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 Columbiana, County,



(Source #1: Mack, Horace - History of Columbiana County, Ohio : with illustrations and biographical sketches of some of its prominent men and pioneers.
Philadelphia: D. W. Ensign & Co., 1879, 372 pgs. )

(Source #2 - History of Upper Ohio Valley - Vol. I - Madison, Wis. - Brant & Fuller - 1891)

(Source #3 - History of Columbiana County, Ohio:  Historical Publ. Co. Topeka - Indianapolis - 1926)

(Source #4 - History of Columbiana County, Ohio and Representative Citizens
edited and compiled by William B. McCord, Salem, Ohio
Publ. by Biographical Publishing Co. , Chicago, Illinois - 1905)

(Transcribed by Sharon Wick)



MARTIN T. ABBOTT, vice president of The Stevenson Company, Wellsville, is among the successful and well known business men of Columbiana County.  He was born at Patriot, Ind., Nov. 10, 1877, and is the son of Thomas and Almira (Humphrey) Abbott.
      Thomas Abbott,
a native of Massachusetts, settled in Switzerland County, Ind., during the early days and became a prosperous farmer and stockman.  He was a Republican, a member of the Methodist Church and affiliated with the Masonic Lodge.  He died in 1904 and his wife, a native of Switzerland County, Ind., died in 1922.  To Mr. and Mrs. Abbott were born ten children as follows:  Arthur, deceased; James W., lives at Warsaw, Ky.; Hulda, the widow of Thomas C. Gillis, lives at Troy, Ohio; Elizabeth, deceased, was the wife of Louis Wilson, Cincinnati, Ohio; Rev. Ulysses Grant, a minister of the Methodist Church, Indianapolis, Ind.; Cornelius H., deceased; Theodore, lives in California; Ella, married Clarence Keaton, lives in Crawford County, Ind.; Martin T., the subject of this sketch; and Pearl, the widow of Lemert Cook, lives in Indianapolis, Ind.
     Martin T. Abbott spent his boyhood at Patriot, Ind., and was educated there.  His first employment was as a steward on government light house Steamer Golden Rod on Ohio River.  He served during the Spanish-American War as a member of the Seventh United States Cavalry and was stationed in Cuba for five months.  He enlisted in Cincinnati, Ohio, and was in service one year.  In 1905, Mr. Abbott came to Wellsville, where he became identified with the sales department of the Stevenson Company, of which he has served as vice president since 1917.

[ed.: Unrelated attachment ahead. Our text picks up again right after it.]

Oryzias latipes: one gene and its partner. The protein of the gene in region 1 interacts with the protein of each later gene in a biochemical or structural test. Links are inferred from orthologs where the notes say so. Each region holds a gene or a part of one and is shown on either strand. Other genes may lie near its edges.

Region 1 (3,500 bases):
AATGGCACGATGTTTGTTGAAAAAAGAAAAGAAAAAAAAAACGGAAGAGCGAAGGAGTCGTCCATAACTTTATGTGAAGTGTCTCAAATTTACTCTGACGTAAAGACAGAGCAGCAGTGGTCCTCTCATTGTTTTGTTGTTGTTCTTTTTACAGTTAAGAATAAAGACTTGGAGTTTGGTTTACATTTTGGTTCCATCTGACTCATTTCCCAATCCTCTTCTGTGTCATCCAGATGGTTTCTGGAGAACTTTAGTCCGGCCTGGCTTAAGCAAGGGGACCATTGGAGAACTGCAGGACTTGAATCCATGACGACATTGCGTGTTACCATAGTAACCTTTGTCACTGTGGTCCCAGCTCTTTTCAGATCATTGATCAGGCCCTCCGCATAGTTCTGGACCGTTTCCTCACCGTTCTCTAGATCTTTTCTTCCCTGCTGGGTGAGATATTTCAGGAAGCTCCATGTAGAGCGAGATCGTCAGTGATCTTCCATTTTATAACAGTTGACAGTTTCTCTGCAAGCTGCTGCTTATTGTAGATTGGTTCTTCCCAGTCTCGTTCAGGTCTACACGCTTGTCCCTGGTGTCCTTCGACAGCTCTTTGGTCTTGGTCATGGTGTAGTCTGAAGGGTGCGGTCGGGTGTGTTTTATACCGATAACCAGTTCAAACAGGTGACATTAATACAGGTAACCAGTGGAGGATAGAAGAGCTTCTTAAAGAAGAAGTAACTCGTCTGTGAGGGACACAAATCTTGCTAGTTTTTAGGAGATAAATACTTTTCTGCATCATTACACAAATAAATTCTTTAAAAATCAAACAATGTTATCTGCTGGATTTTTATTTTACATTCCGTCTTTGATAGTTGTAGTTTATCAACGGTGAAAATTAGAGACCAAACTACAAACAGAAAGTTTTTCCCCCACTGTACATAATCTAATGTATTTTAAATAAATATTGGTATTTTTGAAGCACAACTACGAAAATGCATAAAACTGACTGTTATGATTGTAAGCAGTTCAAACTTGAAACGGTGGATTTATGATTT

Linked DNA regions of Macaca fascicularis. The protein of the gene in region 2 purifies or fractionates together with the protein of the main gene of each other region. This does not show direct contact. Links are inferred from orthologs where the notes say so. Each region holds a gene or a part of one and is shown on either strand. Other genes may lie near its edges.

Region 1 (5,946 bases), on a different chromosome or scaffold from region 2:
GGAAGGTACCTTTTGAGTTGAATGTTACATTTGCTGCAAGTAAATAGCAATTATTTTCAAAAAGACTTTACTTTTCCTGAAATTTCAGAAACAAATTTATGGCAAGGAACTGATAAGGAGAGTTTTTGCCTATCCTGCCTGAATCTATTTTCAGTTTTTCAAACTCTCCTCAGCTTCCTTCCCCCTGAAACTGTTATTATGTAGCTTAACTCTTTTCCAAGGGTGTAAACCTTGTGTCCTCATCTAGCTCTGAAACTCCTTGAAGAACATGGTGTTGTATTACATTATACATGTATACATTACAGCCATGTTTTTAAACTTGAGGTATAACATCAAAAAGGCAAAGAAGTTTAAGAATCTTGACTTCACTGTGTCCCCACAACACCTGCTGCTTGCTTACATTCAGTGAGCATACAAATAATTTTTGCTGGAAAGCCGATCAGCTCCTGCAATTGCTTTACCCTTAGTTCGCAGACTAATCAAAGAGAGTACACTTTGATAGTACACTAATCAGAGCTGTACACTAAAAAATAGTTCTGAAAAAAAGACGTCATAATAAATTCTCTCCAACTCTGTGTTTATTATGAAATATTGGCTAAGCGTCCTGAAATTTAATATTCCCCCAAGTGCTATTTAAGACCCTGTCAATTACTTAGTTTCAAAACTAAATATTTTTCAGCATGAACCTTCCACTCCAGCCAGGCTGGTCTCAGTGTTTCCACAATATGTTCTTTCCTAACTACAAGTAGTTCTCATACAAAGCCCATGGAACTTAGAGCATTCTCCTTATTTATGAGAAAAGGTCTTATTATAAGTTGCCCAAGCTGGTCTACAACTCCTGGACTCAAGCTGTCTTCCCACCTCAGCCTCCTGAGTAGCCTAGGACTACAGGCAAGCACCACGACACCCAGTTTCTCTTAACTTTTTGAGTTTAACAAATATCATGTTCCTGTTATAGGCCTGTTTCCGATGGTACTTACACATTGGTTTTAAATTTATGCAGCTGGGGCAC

On Oct. 12, 1904, Mr. Abbott was united in marriage with Miss Erla Stevenson, who was born at Wellsville, July 19, 1880, the daughter of Charles G. and Anna (Askew) Stevenson, natives of Ohio.  Mr. Stevenson, deceased, served as president and general manager of the business and was vice president of The Peoples National Bank, president of the Home Savings and Loan Company and was also president of Chamber of Commerce.  He died in September, 1917, and is buried at Wellsville.  His wife resides with her daughter, Mrs. Abbott.  Another daughter, Mary, married W. E. Paisley, auditor of the Valley Camp Coal Company, Cleveland.  Mr. and Mrs. Abbott have no children.
     Mr. Abbott is a staunch Republican, a member of the United Presbyterian Church and is affiliated with the Masonic Order, being the 32nd degree Mason, a Knight Templar and Shriner.  He is also a member of the Rotary Club of East Liverpool, Clasifaction foundry and machine manufacturer.  Mr. Abbott is a stockholder of the Peoples Bank of Wellsville.  During the World War he was one of the three manufacturing committee for all World War drives and was city chairman for war savings stamps.  He is a man of progressive ideas in his business and a citizen of whom the community is proud.
(Source #3 - Page 428)